I ran into Angela "Bay" Buchanan recently at a reception for Republican members of Congress, a gathering filled with passionate conservatives, many of whom were preoccupied with the ferocious battle over a Bush judicial nominee.
Buchanan had something else on her mind: the demonization of single mothers. To be blunt, she said at the buffet table, conservatives "have the wrong message."
Huh? I'd known her only in the context of presidential politics, as chairman of her brother Pat's three campaigns. Lobbing grenades, cutting deals, she was Pat's alternate voice -- and not a quiet voice. In 1996, she threatened to mobilize abortion opponents for a fight at the Republican National Convention if the party watered down the platform's anti-abortion plank. In 1992, during the war of words over whether her brother deserved a prime-time speaking slot at the GOP convention, she referred to Republican National Committee Chairman Rich Bond as "Little Richard."
That's the Bay Buchanan I knew. But we're all multidimensional, living complex lives too often made simple by the velocity of modern social discourse. Bay Buchanan also has three sons -- ages 20, 18 and 15 -- and she's raised them mostly by herself. She and the boys' father split in 1987, when she was three months pregnant with their youngest.
Sixteen years of single motherhood.
"There is immediately a greater burden of responsibility," she says, recalling that initial period of adjustment when she was alone, rearing three small children. "It's all on your shoulders. You can't slip."
There are few of the breaks married women get, as in: Let me sleep, you get up with the kids. Or: You stay home, I'm going out with the girls. "You're full-time when you're a single parent," Buchanan says. "The fun part is you become close to your kids. You have to deal with them . . . You develop a very unique relationship with your children."
Buchanan's experience brought her closer to single mothers everywhere. Didn't matter if they were from the suburbs or the inner city, white, black, rich, on welfare, divorced or never married. She related. "If I meet a single mom, I don't care what race, what nationality, there is a feeling we share: 'You and I know something about life that others don't know.' "
These are the sentiments of a self-described "traditional conservative" who has "always understood the importance of family as the greatest source of strength in society" and who believes "there's no question that children lose out when parents divorce."
We're talking about the loyal former Reagan campaign treasurer who was appointed treasurer of the United States in 1981. In case anybody's forgotten, the man who appointed her, Ronald "Welfare Queen" Reagan, was no champion of single moms.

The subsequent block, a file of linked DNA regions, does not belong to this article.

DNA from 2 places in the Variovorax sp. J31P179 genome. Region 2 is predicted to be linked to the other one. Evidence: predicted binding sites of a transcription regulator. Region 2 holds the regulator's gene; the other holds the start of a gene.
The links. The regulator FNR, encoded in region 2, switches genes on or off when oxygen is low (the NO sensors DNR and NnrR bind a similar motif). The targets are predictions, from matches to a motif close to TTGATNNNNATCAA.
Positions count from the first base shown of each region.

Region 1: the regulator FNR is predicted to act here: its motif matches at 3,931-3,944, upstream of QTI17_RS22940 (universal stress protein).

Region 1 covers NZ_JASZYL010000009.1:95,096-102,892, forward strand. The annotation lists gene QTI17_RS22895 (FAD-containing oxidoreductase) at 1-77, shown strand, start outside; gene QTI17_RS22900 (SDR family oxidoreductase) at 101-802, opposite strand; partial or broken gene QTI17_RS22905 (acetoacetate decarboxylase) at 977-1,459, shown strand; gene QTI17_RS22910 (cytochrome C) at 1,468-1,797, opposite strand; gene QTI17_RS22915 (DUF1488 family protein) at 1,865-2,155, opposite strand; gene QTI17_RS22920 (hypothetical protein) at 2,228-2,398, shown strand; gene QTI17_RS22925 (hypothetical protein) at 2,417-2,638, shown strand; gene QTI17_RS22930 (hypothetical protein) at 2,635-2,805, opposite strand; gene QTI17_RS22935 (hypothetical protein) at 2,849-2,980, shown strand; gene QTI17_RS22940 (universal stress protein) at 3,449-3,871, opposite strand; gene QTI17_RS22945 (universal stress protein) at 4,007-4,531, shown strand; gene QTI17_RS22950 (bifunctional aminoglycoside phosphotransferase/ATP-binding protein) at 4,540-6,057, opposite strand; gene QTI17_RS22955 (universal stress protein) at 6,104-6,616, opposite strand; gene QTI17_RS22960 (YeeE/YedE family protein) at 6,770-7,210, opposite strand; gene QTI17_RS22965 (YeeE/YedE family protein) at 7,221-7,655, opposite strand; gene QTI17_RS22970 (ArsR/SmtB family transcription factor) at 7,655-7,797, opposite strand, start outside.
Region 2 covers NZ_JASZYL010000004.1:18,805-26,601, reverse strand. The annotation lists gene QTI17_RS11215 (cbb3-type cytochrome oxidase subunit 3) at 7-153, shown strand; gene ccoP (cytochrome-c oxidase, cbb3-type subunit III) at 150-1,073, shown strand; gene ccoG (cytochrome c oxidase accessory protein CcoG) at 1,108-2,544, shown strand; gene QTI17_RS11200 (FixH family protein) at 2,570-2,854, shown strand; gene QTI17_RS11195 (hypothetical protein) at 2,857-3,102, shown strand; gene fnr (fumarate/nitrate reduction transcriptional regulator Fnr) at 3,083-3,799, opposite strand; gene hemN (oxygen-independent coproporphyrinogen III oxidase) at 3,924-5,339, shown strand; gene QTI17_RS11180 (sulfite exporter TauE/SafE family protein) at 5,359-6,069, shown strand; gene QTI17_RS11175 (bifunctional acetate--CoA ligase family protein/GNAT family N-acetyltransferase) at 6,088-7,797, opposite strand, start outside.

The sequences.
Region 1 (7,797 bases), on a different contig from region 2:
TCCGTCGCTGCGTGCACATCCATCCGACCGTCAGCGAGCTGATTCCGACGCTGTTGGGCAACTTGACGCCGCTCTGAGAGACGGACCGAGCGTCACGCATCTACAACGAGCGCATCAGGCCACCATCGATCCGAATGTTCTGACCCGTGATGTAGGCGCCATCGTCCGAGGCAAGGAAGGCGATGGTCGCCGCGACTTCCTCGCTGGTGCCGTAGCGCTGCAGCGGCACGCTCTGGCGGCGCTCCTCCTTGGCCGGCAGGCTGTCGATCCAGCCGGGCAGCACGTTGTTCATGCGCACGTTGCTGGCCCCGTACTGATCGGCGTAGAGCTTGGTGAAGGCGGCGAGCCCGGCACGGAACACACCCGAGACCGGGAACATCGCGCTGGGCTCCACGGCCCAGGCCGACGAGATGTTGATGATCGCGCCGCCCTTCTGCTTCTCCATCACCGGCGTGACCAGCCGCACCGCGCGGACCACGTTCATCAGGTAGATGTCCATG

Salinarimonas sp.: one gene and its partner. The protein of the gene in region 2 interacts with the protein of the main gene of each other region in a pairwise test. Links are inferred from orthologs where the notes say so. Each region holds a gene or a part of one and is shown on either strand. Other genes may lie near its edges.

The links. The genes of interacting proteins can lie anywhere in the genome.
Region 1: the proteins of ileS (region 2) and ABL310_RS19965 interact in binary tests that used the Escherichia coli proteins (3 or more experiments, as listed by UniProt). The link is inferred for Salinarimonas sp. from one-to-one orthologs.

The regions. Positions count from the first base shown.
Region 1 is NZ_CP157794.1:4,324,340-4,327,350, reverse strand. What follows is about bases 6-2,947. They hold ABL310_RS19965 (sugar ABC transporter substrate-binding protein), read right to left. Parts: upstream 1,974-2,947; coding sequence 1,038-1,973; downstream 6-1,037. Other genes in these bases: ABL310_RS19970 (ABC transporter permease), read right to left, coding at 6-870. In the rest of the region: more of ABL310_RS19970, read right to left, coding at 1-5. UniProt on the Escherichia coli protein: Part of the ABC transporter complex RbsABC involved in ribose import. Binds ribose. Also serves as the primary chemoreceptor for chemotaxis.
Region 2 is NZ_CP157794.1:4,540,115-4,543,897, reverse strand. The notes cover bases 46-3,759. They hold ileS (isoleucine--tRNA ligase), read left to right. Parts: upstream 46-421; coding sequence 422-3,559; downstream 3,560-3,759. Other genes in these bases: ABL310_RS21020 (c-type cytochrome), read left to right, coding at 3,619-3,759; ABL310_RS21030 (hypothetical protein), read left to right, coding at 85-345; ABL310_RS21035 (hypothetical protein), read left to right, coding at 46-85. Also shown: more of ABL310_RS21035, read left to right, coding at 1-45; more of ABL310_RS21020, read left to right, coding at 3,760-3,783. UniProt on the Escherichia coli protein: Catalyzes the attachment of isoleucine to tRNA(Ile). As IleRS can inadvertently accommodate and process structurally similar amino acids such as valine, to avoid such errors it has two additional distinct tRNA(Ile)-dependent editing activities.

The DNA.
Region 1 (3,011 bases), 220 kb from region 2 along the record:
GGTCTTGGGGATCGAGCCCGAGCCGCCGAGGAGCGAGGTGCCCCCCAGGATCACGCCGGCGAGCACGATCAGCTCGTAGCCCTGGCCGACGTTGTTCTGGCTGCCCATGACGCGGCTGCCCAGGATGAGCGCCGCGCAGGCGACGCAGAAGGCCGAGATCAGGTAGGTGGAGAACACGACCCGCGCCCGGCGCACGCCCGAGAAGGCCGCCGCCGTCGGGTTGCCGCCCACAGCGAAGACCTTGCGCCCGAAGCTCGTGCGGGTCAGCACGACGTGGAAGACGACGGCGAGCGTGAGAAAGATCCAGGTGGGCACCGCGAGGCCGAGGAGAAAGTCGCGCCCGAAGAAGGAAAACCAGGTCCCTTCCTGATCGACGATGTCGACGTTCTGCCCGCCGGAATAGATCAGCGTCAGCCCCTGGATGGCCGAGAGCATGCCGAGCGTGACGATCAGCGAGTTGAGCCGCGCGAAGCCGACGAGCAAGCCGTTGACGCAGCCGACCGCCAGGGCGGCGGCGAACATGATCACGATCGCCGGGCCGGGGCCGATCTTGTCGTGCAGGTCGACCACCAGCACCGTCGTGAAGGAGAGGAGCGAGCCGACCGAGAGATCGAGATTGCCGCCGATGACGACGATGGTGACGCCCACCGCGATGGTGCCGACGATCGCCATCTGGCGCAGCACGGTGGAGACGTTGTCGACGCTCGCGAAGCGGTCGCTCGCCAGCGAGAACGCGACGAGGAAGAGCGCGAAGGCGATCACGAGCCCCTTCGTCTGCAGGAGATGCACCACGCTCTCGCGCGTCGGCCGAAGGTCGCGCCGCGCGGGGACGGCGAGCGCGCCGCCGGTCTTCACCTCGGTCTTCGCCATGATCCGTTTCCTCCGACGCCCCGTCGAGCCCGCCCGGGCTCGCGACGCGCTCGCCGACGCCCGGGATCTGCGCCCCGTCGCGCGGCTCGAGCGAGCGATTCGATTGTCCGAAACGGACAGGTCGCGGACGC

What disturbs Buchanan about many of her fellow conservatives is that they are not, in her view, sensitive. For her, empathy came with the experience of single motherhood. Stories she once brushed past -- single mom struggles to raise children in drug-plagued neighborhood -- now bring her to tears. "Now, it's me. I'm in the story," she says. "Except her job is harder."
Conservatives, she adds, need to get this.
"When you look at the millions and millions of single moms," she says, "we should have something for them to hold on to. There should be a message that is encouraging to the single mom. Show them some role models."
Instead, she says, there is a steady drumbeat of negativity from her ranks -- statistics and studies and dire warnings about how much more likely the children of single parents are to mess up in school, get hooked on drugs, grow up to divorce their spouses.
"The message from Democrats is very encouraging to single parents," says Buchanan. "It's something very natural for them. Not conservative Republicans. You get the message, 'You already failed; it's too late.' "
In 1992, as Buchanan was just getting comfortable with single motherhood, Dan Quayle ignited a firestorm with a speech that attacked the fictional TV anchorwoman Murphy Brown for "mocking the importance of fathers by bearing a child alone and calling it just another 'lifestyle choice.' " The term "traditional family values" became a conservative Republican mantra.
Buchanan, now 54, went on raising her children alone. Their father, California attorney William Jackson, stayed connected to them until he died four years ago. The boys are turning out just fine. Billy, 20, is on a Mormon mission in Texas. Tommy, 18, a senior at Gonzaga High School, is a lifeguard and a basketball coach to middle-schoolers. Stuart, 15, a Gonzaga sophomore, is writing a fantasy book.
Buchanan, when she's not debating liberal Democratic strategist Donna Brazile on CNN's "Inside Politics," is writing a book, too -- about keeping it together as a single mother.
Kevin Merida's e-mail address is email@example.com.